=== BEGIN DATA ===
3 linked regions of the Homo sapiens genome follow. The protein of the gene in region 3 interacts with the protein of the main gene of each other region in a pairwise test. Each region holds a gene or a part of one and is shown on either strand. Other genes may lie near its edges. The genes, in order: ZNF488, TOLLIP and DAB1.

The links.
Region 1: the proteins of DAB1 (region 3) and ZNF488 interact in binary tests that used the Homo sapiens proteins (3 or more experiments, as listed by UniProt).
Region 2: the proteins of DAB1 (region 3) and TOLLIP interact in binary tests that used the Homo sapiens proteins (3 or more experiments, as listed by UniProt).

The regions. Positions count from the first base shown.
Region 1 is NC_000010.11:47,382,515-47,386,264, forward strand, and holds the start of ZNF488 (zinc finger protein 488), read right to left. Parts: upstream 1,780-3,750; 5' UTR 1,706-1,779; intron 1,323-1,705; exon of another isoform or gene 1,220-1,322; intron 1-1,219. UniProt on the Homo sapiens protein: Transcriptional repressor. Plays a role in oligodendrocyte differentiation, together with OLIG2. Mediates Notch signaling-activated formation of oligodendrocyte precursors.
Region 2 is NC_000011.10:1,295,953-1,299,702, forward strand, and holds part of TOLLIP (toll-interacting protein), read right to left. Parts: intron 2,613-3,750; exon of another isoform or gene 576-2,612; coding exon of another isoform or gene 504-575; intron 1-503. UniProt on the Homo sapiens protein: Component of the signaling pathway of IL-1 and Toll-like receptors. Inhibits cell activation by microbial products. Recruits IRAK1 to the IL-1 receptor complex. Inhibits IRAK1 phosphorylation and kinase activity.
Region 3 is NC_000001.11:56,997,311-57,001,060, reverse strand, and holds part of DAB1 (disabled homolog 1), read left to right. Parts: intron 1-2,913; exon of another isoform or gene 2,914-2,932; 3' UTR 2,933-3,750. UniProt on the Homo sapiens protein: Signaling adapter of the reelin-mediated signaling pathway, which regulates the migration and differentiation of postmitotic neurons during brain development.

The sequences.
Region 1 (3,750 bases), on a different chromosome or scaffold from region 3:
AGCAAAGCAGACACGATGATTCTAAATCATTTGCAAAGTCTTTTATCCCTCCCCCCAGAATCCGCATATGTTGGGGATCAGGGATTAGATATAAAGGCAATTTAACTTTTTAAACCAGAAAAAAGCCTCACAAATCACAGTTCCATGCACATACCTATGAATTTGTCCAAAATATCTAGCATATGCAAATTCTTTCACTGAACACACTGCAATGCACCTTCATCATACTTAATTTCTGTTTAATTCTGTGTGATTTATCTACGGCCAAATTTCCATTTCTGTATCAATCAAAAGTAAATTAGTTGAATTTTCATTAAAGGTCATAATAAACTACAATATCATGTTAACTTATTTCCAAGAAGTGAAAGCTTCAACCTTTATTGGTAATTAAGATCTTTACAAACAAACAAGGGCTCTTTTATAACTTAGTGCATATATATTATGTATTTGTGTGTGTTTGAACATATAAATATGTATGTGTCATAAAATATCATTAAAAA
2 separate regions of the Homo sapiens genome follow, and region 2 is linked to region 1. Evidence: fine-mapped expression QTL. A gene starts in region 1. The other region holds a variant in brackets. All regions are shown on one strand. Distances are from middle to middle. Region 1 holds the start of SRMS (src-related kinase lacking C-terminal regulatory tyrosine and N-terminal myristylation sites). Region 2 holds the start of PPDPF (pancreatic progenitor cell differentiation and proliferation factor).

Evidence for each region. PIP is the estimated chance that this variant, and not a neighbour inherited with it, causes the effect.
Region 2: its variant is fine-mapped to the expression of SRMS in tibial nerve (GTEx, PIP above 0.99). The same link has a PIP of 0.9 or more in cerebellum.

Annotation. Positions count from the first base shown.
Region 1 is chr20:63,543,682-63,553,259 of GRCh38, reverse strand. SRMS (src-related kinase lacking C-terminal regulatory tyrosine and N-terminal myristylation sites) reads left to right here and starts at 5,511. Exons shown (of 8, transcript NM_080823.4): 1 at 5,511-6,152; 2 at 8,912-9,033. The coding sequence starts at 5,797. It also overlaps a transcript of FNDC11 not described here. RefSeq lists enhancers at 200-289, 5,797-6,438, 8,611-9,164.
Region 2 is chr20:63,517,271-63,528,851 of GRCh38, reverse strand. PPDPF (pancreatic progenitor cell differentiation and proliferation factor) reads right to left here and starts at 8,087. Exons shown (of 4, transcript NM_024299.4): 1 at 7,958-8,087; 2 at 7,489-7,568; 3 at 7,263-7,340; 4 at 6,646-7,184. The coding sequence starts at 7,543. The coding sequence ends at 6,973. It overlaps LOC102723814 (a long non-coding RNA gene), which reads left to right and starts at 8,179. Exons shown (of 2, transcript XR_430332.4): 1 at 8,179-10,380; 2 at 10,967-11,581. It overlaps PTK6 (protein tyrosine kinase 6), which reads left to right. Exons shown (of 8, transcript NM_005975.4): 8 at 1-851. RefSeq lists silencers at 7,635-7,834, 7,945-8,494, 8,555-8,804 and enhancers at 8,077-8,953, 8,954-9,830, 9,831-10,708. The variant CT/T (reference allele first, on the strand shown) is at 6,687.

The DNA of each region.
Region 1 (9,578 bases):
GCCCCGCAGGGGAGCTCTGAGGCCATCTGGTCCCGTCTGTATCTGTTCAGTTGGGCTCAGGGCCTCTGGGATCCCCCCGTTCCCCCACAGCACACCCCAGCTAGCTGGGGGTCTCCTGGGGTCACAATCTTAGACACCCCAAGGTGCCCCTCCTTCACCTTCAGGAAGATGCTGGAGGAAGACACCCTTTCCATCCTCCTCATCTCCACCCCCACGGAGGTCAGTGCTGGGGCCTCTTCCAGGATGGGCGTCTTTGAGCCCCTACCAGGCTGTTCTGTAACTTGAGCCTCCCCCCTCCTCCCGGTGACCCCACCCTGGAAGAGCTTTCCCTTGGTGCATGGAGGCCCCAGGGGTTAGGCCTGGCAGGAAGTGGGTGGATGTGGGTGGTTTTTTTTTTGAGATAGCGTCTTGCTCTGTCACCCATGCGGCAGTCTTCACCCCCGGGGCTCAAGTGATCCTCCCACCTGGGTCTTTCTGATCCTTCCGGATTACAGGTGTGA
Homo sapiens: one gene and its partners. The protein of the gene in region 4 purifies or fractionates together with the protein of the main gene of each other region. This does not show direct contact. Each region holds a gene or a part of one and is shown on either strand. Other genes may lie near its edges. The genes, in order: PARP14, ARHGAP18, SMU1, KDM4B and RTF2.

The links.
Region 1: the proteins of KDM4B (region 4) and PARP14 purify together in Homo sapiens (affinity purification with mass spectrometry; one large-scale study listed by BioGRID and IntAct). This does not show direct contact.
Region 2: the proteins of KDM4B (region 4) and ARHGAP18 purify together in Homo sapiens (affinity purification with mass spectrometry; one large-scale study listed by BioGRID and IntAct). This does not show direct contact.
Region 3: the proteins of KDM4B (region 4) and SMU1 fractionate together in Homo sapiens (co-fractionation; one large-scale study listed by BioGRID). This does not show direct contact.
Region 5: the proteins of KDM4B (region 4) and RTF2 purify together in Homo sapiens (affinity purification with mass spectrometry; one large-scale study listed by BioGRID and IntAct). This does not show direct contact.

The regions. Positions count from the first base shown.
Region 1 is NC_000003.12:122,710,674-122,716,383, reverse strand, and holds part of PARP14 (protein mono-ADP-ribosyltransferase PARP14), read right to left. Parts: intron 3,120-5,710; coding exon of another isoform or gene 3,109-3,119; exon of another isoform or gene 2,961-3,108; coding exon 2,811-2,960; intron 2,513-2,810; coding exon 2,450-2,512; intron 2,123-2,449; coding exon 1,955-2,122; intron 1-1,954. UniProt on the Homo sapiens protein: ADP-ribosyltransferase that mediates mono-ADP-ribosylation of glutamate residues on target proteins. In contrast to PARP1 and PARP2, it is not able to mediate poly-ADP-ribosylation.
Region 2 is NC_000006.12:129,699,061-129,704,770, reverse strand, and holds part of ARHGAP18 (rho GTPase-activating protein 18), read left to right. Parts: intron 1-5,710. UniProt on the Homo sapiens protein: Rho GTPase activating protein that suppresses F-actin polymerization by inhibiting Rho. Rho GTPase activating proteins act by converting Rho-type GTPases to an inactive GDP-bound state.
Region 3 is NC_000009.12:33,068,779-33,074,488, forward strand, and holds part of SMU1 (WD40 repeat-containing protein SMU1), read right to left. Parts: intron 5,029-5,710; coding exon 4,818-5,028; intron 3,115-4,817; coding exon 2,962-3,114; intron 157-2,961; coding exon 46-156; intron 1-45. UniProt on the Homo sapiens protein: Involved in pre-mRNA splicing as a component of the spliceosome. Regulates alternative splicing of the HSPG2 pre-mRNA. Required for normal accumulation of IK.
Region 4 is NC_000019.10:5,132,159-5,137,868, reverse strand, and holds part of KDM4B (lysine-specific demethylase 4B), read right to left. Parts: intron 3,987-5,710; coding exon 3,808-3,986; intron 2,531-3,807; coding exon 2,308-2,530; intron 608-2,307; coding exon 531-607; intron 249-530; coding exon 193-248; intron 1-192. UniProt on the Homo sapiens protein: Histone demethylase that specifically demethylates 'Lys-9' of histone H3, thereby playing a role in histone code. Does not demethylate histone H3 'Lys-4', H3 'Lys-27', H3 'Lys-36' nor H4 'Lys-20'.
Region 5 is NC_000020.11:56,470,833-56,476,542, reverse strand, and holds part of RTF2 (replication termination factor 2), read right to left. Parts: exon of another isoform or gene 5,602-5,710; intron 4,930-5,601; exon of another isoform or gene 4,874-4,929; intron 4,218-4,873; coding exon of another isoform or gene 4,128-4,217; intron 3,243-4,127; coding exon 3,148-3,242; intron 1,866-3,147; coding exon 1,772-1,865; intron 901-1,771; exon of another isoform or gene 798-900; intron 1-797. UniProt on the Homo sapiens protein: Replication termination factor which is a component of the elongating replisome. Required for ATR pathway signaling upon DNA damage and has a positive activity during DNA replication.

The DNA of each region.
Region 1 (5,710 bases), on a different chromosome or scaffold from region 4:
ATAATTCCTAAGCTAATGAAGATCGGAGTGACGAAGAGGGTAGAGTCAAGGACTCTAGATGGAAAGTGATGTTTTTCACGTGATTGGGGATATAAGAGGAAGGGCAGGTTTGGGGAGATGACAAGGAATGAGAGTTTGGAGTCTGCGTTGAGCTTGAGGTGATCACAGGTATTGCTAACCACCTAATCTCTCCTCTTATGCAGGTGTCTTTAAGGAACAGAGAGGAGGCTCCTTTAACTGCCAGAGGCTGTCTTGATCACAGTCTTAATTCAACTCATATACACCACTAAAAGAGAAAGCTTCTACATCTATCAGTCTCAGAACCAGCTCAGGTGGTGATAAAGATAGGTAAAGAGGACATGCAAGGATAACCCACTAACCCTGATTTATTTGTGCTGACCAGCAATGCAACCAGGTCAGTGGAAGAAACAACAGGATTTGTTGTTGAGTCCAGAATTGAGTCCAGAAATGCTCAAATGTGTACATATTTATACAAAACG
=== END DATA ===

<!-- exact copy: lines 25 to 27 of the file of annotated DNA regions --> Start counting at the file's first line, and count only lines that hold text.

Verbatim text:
Region 3: the proteins of KDM4B (region 4) and SMU1 fractionate together in Homo sapiens (co-fractionation; one large-scale study listed by BioGRID). This does not show direct contact.
Region 5: the proteins of KDM4B (region 4) and RTF2 purify together in Homo sapiens (affinity purification with mass spectrometry; one large-scale study listed by BioGRID and IntAct). This does not show direct contact.

The regions. Positions count from the first base shown.